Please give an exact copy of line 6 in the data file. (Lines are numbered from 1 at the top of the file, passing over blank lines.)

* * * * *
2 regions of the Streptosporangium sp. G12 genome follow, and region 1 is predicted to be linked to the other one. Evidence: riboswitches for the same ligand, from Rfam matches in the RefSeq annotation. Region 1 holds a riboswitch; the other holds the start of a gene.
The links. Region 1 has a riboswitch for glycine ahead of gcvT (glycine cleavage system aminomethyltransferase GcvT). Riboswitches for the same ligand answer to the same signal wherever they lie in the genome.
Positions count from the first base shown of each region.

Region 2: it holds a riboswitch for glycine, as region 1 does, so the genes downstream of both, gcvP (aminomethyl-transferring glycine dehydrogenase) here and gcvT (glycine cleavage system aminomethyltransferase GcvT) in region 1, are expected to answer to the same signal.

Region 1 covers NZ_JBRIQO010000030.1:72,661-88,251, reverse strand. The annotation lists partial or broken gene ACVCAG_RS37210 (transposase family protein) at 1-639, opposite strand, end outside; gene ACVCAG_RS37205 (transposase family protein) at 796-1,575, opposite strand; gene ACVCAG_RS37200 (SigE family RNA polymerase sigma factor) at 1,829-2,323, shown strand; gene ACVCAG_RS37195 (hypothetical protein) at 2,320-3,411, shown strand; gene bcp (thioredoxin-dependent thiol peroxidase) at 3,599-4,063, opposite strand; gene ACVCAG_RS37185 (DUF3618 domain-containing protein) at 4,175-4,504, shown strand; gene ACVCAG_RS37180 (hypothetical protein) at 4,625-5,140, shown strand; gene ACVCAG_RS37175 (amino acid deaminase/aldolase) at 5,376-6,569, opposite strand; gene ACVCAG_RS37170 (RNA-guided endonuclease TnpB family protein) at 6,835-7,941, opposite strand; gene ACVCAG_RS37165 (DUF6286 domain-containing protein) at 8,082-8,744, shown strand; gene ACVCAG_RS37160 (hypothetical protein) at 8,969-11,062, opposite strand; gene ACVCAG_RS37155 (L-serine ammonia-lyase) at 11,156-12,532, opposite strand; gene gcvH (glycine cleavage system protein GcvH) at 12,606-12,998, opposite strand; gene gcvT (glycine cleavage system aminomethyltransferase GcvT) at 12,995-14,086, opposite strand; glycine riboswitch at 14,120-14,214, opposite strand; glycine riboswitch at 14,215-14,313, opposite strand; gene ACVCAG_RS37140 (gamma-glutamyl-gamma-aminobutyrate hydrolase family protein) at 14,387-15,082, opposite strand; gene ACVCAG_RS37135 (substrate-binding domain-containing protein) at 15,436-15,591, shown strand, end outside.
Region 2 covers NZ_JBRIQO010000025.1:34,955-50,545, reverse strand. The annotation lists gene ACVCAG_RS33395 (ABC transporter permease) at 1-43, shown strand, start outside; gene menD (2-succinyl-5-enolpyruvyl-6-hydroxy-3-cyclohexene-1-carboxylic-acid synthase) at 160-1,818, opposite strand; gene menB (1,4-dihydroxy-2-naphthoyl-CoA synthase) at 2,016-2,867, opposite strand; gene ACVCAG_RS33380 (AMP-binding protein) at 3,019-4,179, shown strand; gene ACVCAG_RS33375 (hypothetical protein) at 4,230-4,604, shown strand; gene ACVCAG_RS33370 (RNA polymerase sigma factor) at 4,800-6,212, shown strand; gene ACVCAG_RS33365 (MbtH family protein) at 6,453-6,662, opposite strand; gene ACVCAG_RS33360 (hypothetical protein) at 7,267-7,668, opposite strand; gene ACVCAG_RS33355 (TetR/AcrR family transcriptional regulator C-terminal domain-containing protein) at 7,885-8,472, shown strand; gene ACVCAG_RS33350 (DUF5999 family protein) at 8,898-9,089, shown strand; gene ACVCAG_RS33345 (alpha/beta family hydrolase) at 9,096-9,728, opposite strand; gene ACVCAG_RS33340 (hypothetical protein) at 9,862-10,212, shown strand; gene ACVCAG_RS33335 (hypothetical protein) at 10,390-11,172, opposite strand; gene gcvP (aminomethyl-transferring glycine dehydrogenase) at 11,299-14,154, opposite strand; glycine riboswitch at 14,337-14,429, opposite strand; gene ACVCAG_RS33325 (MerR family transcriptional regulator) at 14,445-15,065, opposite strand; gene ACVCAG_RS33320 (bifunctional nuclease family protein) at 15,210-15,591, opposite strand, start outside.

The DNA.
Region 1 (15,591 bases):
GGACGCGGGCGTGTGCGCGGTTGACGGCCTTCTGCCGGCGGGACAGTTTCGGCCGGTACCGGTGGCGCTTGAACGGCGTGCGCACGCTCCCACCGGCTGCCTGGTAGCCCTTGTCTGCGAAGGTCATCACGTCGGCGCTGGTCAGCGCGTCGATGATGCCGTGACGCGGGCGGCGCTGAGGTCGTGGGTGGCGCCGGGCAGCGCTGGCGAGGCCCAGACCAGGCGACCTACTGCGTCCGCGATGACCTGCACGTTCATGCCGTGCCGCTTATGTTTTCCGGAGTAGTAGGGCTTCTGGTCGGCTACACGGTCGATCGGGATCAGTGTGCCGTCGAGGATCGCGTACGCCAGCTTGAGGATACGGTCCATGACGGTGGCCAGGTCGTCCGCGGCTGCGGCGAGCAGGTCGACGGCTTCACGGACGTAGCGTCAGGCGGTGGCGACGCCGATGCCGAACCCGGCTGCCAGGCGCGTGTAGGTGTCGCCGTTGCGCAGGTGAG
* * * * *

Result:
Region 2 covers NZ_JBRIQO010000025.1:34,955-50,545, reverse strand. The annotation lists gene ACVCAG_RS33395 (ABC transporter permease) at 1-43, shown strand, start outside; gene menD (2-succinyl-5-enolpyruvyl-6-hydroxy-3-cyclohexene-1-carboxylic-acid synthase) at 160-1,818, opposite strand; gene menB (1,4-dihydroxy-2-naphthoyl-CoA synthase) at 2,016-2,867, opposite strand; gene ACVCAG_RS33380 (AMP-binding protein) at 3,019-4,179, shown strand; gene ACVCAG_RS33375 (hypothetical protein) at 4,230-4,604, shown strand; gene ACVCAG_RS33370 (RNA polymerase sigma factor) at 4,800-6,212, shown strand; gene ACVCAG_RS33365 (MbtH family protein) at 6,453-6,662, opposite strand; gene ACVCAG_RS33360 (hypothetical protein) at 7,267-7,668, opposite strand; gene ACVCAG_RS33355 (TetR/AcrR family transcriptional regulator C-terminal domain-containing protein) at 7,885-8,472, shown strand; gene ACVCAG_RS33350 (DUF5999 family protein) at 8,898-9,089, shown strand; gene ACVCAG_RS33345 (alpha/beta family hydrolase) at 9,096-9,728, opposite strand; gene ACVCAG_RS33340 (hypothetical protein) at 9,862-10,212, shown strand; gene ACVCAG_RS33335 (hypothetical protein) at 10,390-11,172, opposite strand; gene gcvP (aminomethyl-transferring glycine dehydrogenase) at 11,299-14,154, opposite strand; glycine riboswitch at 14,337-14,429, opposite strand; gene ACVCAG_RS33325 (MerR family transcriptional regulator) at 14,445-15,065, opposite strand; gene ACVCAG_RS33320 (bifunctional nuclease family protein) at 15,210-15,591, opposite strand, start outside.